Out of the past 11/21/08

Friday, November 21, 2008

25 years ago: Nov. 21, 1983

Willis Segraves, who recently purchased a building at 1125 Broadway, plans to move his Varsity Barber Shop to the new location early in December; the current location, 1000 Broadway, is owned by First Baptist Church and lies in an area that could be affected by future church parking lot expansion.

The Scott City Council votes to accept the resignation of Alvie Modglin as head of the police board.

50 years ago: Nov. 21, 1958

The Rev. Joe V. Shoults of Cape Girardeau brought in an eight-point buck as well as a 50-pound timber wolf from a hunt in Dent County; he took the deer with a rifle, put it aside and went squirrel hunting with a 20-gauge shotgun; when the wolf ran across the minister's path, he dropped it with a blast of shot.

A.E. O'Hara, administrator of the Cape Osteopathic Hospital, announces the appointment of Herbert A. Brase of Jackson to the position of accountant and office manager of the hospital.

75 years ago: Nov. 21, 1933

Preliminary machinery was set in motion yesterday that is expected to put 2,000 men to work in this Cape Girardeau County under the new government public works program; projects that will get underway without delay and serve to furnish 30-hour work weeks during winter for the unemployed will be funded.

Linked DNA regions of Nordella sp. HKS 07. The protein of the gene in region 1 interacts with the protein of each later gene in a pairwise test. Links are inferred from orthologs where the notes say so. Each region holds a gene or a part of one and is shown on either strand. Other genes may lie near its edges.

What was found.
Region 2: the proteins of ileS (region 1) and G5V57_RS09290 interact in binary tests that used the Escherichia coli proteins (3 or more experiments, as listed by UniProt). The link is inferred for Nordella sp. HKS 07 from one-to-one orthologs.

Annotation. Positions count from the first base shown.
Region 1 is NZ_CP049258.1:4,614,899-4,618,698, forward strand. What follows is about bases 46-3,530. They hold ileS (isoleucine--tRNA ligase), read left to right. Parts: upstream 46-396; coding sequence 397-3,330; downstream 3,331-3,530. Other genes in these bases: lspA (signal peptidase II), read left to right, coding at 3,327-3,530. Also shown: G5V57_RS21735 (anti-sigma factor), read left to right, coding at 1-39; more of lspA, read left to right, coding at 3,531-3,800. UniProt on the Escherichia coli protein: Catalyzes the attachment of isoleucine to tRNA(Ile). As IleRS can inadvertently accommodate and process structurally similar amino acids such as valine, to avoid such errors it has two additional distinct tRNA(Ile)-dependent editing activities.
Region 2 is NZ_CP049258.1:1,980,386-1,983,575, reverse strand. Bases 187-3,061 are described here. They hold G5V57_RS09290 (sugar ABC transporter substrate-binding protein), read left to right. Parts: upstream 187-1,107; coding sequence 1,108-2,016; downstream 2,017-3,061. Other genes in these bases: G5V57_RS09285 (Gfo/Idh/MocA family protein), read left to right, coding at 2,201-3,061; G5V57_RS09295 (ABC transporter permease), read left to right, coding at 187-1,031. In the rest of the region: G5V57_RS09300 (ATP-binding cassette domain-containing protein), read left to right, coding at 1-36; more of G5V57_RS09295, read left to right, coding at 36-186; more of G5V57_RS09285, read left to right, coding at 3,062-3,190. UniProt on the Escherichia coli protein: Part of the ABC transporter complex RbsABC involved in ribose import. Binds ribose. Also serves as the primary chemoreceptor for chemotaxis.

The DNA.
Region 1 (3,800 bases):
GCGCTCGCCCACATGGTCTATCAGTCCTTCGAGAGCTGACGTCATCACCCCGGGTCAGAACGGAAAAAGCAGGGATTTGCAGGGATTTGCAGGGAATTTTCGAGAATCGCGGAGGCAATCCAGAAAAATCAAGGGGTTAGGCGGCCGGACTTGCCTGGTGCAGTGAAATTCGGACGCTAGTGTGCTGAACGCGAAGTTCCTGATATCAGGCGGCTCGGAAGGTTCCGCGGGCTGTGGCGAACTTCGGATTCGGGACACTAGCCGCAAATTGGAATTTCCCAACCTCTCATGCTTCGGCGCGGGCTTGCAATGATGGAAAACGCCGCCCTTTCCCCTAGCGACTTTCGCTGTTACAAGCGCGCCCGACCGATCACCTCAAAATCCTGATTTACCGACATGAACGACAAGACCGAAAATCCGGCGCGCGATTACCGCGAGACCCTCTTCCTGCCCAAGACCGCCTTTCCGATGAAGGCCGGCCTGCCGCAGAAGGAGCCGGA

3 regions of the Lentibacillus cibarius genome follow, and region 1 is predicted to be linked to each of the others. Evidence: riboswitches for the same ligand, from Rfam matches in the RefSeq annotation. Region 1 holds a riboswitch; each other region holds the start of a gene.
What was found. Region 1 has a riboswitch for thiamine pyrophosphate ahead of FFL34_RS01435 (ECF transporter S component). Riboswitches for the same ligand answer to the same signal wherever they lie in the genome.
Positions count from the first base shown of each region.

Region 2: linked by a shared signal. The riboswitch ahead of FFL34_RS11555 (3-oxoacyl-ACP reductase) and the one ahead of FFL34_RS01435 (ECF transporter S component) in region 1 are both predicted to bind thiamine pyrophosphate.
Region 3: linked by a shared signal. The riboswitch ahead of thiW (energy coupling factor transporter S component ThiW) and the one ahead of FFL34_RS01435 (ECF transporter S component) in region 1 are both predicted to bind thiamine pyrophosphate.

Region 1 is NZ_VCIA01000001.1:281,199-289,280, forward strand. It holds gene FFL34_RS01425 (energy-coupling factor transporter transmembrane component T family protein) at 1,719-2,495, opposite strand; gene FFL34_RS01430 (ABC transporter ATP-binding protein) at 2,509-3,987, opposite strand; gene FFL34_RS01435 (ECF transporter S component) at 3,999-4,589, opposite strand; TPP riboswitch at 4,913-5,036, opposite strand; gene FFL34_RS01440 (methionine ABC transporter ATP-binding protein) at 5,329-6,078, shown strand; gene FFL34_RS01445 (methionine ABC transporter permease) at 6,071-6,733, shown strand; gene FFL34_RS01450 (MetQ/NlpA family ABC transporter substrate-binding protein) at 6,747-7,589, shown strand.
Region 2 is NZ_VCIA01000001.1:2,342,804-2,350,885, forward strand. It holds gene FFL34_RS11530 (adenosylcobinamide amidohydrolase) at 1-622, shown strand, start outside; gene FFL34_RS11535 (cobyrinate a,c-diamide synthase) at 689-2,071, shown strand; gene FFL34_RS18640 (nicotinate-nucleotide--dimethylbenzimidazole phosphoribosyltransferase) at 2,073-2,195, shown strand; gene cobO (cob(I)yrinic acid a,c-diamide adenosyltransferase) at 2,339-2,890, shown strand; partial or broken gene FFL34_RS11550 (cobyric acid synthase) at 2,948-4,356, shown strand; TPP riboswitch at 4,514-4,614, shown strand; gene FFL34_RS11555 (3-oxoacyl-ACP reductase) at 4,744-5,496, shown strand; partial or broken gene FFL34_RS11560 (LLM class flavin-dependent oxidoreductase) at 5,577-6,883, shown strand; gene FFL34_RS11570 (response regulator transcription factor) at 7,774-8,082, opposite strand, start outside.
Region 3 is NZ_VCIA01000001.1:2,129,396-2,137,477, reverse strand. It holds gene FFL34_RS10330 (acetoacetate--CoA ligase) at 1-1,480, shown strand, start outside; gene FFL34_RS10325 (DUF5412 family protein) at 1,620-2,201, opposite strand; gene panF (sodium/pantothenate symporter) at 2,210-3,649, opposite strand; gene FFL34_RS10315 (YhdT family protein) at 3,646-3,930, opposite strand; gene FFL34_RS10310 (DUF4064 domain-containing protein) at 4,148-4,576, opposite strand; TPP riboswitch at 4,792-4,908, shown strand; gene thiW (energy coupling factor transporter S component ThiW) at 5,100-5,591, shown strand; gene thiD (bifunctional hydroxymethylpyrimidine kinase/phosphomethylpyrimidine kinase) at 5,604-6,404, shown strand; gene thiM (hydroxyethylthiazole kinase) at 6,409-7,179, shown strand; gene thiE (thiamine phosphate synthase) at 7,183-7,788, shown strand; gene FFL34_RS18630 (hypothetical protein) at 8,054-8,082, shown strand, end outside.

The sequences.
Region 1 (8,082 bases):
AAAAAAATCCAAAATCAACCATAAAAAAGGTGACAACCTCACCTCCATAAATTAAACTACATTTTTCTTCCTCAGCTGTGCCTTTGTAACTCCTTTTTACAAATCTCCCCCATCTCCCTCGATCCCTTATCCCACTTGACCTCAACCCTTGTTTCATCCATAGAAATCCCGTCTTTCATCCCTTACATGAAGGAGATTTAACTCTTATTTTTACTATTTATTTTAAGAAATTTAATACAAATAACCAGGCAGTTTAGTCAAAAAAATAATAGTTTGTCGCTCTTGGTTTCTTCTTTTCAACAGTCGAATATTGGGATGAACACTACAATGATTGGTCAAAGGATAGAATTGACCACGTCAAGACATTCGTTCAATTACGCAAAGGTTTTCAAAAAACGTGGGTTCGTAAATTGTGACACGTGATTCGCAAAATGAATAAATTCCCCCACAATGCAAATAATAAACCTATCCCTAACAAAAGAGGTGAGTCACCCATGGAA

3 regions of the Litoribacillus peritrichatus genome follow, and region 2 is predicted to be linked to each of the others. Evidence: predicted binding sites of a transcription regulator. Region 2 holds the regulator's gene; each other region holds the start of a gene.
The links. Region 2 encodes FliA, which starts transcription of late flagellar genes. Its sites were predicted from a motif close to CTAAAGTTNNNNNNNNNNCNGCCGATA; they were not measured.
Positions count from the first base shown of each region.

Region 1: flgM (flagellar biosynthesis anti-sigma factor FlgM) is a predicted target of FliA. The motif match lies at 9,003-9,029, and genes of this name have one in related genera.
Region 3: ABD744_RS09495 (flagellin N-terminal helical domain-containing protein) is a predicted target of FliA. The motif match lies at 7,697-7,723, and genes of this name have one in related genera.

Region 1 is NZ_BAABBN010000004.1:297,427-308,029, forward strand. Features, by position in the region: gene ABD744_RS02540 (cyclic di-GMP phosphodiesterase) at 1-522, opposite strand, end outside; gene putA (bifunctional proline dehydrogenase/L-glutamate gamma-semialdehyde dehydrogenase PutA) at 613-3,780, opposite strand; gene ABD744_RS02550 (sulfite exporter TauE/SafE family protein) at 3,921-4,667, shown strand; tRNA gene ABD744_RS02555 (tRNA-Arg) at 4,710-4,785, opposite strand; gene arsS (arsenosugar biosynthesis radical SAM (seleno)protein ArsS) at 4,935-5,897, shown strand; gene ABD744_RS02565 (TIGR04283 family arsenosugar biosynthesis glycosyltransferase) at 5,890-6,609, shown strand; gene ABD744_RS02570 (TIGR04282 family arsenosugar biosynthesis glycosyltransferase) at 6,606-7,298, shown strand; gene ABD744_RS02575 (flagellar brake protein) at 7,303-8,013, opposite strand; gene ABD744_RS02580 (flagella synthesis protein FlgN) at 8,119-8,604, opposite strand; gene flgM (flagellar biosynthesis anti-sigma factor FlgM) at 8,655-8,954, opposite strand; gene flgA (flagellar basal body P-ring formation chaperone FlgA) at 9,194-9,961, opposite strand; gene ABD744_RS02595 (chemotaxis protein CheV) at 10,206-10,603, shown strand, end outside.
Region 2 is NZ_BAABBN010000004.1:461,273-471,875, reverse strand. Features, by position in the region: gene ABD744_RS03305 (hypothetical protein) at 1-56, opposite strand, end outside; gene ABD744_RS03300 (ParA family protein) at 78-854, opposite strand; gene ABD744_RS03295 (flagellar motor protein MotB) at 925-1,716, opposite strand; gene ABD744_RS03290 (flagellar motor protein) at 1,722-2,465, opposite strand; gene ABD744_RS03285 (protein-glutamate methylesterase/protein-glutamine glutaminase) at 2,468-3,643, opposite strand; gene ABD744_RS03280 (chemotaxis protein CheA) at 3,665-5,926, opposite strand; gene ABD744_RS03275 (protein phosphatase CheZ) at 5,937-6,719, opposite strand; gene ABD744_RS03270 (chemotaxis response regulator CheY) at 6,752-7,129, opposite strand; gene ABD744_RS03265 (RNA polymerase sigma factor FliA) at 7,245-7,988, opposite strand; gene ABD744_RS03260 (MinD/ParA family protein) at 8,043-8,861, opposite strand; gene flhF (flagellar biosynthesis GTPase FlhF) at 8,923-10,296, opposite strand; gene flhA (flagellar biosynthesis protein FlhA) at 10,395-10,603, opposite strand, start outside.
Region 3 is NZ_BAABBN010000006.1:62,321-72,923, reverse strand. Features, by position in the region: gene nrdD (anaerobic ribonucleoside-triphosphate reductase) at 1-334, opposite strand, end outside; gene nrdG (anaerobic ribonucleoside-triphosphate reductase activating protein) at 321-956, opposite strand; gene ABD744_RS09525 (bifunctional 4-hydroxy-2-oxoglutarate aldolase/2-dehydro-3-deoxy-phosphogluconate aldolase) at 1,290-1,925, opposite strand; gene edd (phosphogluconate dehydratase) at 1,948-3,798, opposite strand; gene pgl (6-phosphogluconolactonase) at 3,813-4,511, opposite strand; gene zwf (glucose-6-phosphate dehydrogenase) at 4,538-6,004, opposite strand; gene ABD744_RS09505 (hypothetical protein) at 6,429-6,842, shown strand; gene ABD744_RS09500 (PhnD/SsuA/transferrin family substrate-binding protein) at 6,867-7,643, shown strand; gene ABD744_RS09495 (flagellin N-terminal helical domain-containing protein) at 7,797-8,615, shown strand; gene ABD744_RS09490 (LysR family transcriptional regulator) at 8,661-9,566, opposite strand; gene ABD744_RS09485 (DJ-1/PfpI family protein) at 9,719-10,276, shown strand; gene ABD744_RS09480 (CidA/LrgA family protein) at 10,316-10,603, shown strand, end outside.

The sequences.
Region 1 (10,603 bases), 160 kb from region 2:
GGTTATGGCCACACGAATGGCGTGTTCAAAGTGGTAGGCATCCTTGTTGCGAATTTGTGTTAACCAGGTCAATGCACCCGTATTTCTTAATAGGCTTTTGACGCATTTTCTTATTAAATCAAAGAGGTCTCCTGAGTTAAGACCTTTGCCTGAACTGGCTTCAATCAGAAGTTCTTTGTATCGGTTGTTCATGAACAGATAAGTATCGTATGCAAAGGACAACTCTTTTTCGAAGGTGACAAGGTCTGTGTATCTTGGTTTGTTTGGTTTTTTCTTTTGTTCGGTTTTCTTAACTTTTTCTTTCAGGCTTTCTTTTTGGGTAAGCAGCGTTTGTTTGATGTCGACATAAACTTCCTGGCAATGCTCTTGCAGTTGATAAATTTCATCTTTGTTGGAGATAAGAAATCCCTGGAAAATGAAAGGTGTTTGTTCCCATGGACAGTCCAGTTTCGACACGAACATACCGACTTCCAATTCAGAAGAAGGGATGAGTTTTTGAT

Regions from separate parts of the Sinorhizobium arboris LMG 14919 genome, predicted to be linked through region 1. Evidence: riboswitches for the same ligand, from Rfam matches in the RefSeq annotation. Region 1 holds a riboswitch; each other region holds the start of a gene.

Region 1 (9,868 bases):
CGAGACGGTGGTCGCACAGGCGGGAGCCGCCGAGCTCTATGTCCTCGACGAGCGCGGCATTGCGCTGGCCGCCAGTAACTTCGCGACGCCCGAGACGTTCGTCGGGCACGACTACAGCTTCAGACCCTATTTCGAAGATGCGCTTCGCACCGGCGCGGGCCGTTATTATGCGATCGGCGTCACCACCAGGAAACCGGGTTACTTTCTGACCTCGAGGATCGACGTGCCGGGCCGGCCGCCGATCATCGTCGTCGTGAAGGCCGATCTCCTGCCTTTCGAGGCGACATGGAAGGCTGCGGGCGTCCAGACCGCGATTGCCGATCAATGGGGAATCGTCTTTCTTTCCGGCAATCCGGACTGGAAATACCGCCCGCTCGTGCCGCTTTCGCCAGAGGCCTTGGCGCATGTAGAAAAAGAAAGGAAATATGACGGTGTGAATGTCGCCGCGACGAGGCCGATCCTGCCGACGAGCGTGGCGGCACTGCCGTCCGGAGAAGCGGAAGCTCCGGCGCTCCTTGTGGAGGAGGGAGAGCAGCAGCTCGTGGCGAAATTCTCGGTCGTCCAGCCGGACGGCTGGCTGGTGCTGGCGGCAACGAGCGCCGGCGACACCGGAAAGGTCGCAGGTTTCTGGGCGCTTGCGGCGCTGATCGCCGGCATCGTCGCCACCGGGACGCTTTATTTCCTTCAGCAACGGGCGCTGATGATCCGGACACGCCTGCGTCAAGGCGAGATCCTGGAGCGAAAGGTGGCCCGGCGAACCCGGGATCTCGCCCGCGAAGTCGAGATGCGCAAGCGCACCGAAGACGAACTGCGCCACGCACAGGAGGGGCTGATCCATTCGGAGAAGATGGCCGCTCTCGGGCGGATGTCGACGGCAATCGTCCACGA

Funeral rites for Mrs. Michael G. Kletz of New York City, formerly Nell P. Prosser of Cape Girardeau, were conducted yesterday at Fairmount Cemetery; she joined the Ziegfeld Follies in Chicago and later went to New York, where she appeared on stage; she also played important parts in motion pictures.

100 years ago: Nov. 21, 1908

The annual chrysanthemum and baby show at Jackson closed last night with the showing of a home talent play titled "Uncle Rube."

Linder Miller, intending to ship a bunch of milk cows and calves and a small flock of sheep to St. Louis by boat, drives them down Themis Street and onto Lorimier Street, intending to turn on Broadway; but one of the cows steps into a muddy ditch left by the sewer builders; after the efforts of about a dozen men fail to rescue her, constable George Rodenmayer takes a hand and soon has her unstuck.

-- Sharon K. Sanders

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